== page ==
Simulation of inertia-gravity waves using WRF model over Iran: a case study


1 M. Sc. Graduated Student of Meteorology, Space Physics Department, Institute of Geophysics, University of Tehran, Iran

2 Associate Professor, Space Physics Department, Institute of Geophysics, University of Tehran, Iran

3 Assistant Professor, Space Physics Department, Institute of Geophysics, University of Tehran, Iran


A fluid, which is stable under the action of buoyancy, can oscillate under the influence of buoyancy and Coriolis forces. The resulting ageostrophic oscillations with a frequency between Coriolis and buoyancy frequencies are called inertia-gravity waves, hereafter IGWs.
In this study we investigate the generation and propagation of IGWs over Iran. To this end, the Weather Research and Forecasting (WRF) mesoscale model is used to simulate an event with noticeable IGWs within a synoptic system accompanied by rain and snow, from 6 to 9 February, 2012. The NCEP FNL data (final analyses) are used for this simulation in a domain of 8000 km × 6375 km extent and a medium resolution (grid interval Δs=25 km). The model has 35 levels in vertical direction with its top at 10 hPa (~30 km). A time step of 150 seconds is used and the model is run for 72 hours initialized at 12UTC 6 February and continued until 12UTC 9 February 2012. An implicit Rayleigh damping layer is used to prevent unphysical wave reflection from the upper boundary of the computational domain (Klemp et al, 2008). In order to investigate generation and propagation of IGWs and to determine the effects of each of energy sources in the region, four different model runs are designed and performed with/without orography/moisture.
In order to facilitate the conduct of the study, the main area of interest is classified into three regions where the IGWs are most active. The first area is located in the northwest of the country, in the vicinity of the maximum wind speed of the midlatitude jet stream and the left side of the jet streak. The second area, including the central and southern Zagros Mountain, is located in the vicinity of unbalanced flow and the right side of the jet streak. The third area is located geographically at the conjunction of Zagros and Alborz mountain ranges, is at the exit region of the jet stream and along a rain belt with significant cloud coverage as in the second area.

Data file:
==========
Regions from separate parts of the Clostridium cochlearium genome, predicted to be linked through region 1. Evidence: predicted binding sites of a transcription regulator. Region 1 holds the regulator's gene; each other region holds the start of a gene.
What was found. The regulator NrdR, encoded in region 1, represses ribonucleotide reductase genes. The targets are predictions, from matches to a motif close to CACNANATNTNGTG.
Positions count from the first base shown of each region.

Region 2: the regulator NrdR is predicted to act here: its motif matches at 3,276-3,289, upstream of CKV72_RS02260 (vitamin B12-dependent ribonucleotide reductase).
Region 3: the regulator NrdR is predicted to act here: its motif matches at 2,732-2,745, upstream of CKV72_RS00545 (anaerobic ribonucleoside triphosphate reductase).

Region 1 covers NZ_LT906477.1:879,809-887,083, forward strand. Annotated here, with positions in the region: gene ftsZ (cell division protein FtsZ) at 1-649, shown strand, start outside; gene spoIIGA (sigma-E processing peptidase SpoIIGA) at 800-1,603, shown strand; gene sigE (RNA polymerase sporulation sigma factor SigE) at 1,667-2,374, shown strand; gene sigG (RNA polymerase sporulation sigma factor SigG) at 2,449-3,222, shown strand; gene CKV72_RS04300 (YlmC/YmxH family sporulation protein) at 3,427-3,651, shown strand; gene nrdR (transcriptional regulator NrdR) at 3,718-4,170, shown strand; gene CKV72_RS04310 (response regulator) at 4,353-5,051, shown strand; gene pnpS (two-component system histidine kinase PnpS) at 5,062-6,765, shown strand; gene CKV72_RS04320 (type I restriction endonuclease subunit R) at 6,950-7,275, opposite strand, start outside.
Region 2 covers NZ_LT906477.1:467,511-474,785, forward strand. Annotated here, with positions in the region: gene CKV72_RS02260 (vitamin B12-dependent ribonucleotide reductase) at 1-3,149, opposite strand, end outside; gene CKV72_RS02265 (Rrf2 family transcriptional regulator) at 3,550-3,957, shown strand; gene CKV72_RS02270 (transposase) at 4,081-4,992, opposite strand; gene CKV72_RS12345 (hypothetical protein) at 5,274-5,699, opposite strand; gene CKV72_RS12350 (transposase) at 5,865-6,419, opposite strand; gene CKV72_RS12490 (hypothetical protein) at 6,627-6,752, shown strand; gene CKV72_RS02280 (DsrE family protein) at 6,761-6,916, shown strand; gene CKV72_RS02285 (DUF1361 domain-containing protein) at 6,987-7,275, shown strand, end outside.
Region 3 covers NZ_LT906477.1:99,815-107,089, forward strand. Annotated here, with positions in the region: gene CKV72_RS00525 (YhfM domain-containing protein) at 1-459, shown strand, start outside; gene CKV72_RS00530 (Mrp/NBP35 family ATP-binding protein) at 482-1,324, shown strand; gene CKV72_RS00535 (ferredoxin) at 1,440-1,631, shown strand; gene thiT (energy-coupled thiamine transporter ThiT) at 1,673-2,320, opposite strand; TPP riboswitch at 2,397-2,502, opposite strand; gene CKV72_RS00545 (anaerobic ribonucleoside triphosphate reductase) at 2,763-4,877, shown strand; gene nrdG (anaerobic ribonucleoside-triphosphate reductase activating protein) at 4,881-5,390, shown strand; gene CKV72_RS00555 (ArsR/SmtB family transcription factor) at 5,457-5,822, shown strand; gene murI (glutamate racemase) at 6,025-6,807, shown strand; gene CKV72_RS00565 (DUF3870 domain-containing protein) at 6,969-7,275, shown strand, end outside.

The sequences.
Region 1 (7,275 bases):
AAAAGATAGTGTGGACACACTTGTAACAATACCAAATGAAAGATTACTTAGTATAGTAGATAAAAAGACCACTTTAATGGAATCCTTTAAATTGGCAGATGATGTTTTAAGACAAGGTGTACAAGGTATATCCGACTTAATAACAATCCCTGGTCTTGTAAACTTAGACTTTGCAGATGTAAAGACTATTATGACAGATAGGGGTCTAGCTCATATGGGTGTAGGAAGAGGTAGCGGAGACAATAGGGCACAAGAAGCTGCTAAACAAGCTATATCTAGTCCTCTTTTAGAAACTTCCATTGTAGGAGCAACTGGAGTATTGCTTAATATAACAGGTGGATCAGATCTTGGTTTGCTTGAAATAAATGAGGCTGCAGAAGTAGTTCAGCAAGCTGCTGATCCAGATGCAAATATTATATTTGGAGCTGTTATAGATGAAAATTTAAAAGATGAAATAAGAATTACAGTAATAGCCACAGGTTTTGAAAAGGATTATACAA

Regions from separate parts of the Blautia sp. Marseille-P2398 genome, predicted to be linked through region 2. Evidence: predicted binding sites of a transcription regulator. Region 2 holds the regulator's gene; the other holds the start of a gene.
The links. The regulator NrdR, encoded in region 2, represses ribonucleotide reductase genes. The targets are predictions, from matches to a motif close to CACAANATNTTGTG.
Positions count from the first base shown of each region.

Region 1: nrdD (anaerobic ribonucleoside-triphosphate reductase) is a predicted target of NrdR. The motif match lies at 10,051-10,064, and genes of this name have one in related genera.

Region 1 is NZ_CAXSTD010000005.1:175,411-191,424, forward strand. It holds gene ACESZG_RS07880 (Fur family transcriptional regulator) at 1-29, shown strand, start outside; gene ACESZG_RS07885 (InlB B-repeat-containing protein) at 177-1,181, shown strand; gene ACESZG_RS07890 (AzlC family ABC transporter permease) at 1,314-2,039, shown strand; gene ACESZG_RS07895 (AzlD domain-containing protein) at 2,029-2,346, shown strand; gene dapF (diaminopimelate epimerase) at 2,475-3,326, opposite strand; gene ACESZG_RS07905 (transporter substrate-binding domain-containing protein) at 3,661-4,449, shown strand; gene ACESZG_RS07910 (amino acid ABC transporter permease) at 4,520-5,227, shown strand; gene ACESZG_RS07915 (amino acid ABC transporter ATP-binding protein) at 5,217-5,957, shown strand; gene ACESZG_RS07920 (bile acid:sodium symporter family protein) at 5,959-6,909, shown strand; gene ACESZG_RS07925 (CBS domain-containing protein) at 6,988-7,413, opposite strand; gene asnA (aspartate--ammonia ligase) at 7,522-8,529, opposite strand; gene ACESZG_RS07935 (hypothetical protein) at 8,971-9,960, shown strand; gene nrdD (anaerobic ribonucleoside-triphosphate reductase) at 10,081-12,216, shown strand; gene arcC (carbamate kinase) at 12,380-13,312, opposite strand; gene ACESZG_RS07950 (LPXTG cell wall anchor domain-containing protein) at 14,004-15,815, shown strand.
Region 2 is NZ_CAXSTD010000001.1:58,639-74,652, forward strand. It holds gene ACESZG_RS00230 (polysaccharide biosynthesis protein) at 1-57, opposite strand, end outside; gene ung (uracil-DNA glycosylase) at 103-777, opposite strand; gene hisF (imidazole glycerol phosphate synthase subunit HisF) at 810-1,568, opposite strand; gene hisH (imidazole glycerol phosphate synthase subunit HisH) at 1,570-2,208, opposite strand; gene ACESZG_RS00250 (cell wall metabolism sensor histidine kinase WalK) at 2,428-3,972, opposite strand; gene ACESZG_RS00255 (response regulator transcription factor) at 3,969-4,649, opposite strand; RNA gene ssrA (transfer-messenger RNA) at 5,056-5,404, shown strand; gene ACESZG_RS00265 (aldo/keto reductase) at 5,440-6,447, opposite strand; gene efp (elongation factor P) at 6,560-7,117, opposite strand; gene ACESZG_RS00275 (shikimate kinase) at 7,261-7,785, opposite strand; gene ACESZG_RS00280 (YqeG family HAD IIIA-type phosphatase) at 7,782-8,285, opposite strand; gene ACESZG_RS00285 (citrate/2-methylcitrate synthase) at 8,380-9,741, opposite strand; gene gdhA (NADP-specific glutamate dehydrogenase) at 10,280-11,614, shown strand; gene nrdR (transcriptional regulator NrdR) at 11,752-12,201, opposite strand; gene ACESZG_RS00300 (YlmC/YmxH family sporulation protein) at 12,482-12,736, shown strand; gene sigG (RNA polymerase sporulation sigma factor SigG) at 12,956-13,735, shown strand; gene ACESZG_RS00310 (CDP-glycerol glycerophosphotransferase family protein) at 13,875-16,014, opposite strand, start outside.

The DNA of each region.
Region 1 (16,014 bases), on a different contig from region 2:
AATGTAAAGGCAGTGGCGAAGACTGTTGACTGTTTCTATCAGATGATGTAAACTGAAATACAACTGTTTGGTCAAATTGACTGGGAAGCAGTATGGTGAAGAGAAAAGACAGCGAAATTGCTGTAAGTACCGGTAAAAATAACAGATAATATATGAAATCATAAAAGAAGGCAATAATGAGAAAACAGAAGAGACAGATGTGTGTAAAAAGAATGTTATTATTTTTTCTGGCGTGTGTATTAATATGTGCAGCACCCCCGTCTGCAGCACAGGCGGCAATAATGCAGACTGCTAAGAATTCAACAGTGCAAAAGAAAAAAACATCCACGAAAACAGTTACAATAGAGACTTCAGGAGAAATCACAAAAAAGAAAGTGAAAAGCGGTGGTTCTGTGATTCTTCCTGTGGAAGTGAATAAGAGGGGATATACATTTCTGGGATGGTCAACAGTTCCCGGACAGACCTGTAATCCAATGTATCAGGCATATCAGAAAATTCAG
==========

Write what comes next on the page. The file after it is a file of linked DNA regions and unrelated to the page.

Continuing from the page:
The fundamental quantities of wave like the wave frequency and periods, the intrinsic phase speed, the group velocity and horizontal and vertical wavelengths are obtained based on the horizontal divergence field as the main quantity. This is possible, because the procedure avoids explicit treatment of the background field, which has zero divergence, and is applicable to waves of arbitrary wavelength. Previous studies have shown that the most important energy sources for IGWs are: jet streams, fronts, convection and orography. Furthermore, the IGWs propagate in the atmosphere with a phase speed of 15 to 35 ms-1, vertical wavelength of 500 m to 15 km and horizontal wavelength of 50 to 1000 km.
In the reference run (with the topography and moisture included), the distribution of the horizontal divergence clearly shows the waves closely follow the major topography and propagate nearly perpendicular to it. Estimation of wave properties shows that a high- frequency wave with  is emitted in this case. The quantity  is the estimate for wave frequency scaled by inertial frequency. In the first and second areas, the typical values of the horizontal wavelengths are from 150 to 175 km, the vertical wavelength from 5 to 6 km and intrinsic phase speed from 15 to 19 ms-1. In the third area, the IGWs travel with a phase speed of about 15 to 21 ms-1 and horizontal and vertical wavelengths of 100 to 120 km and 5 to 6 km, respectively.
Based on the characteristics of the IGWs and their propagation, it can be inferred that the waves are generated in the troposphere by jet-front mechanisms due to topography and then undergo deformation. Some of the waves generated in the upper troposphere cross the tropopause and propagate well into the stratosphere. Disregard of the way wave are generated, this transfer of activity from troposphere to the stratosphere is a common phenomena.
 The results of this study are in good agreement with those obtained by Zhang and Koch in 2000 who studied simulation over Rockies Mountain in Montana and Dakota. They estimated a single wave packet with 3 or 4 waves, a wavelength of 150 km and phase speed of 15.2 ms-1.  Zulick and Peters in 2006 identified two wave packets in their study. The first wave packet included large waves with wavelengths of about 500 km and period of approximately 10 hour which were classified as sub-synoptic (or meso-α). The second wave packet, however, consisted of small waves with much higher frequency than the first wave packet, and wavelengths of almost 200 km and period of nearly 5 hour, which were classified as meso-β (mesoscale-β).
Having investigated the possible energy sources in the region, the following conclusions can be made. In the run without either orography or moisture, large-amplitude waves are observed that carry energy upward to the stratosphere and downward to the troposphere. Entering a positive feedback, the downward propagating waves emitted by the jet can facilitate convective activity at lower levels and play a role in enhancing precipitation. Although adding mountains to the physics of the model affects wave characteristics like intensity, amplitude, and direction of propagation, the presence of all of the factors is necessary for describing the actual wave generation and propagation processes.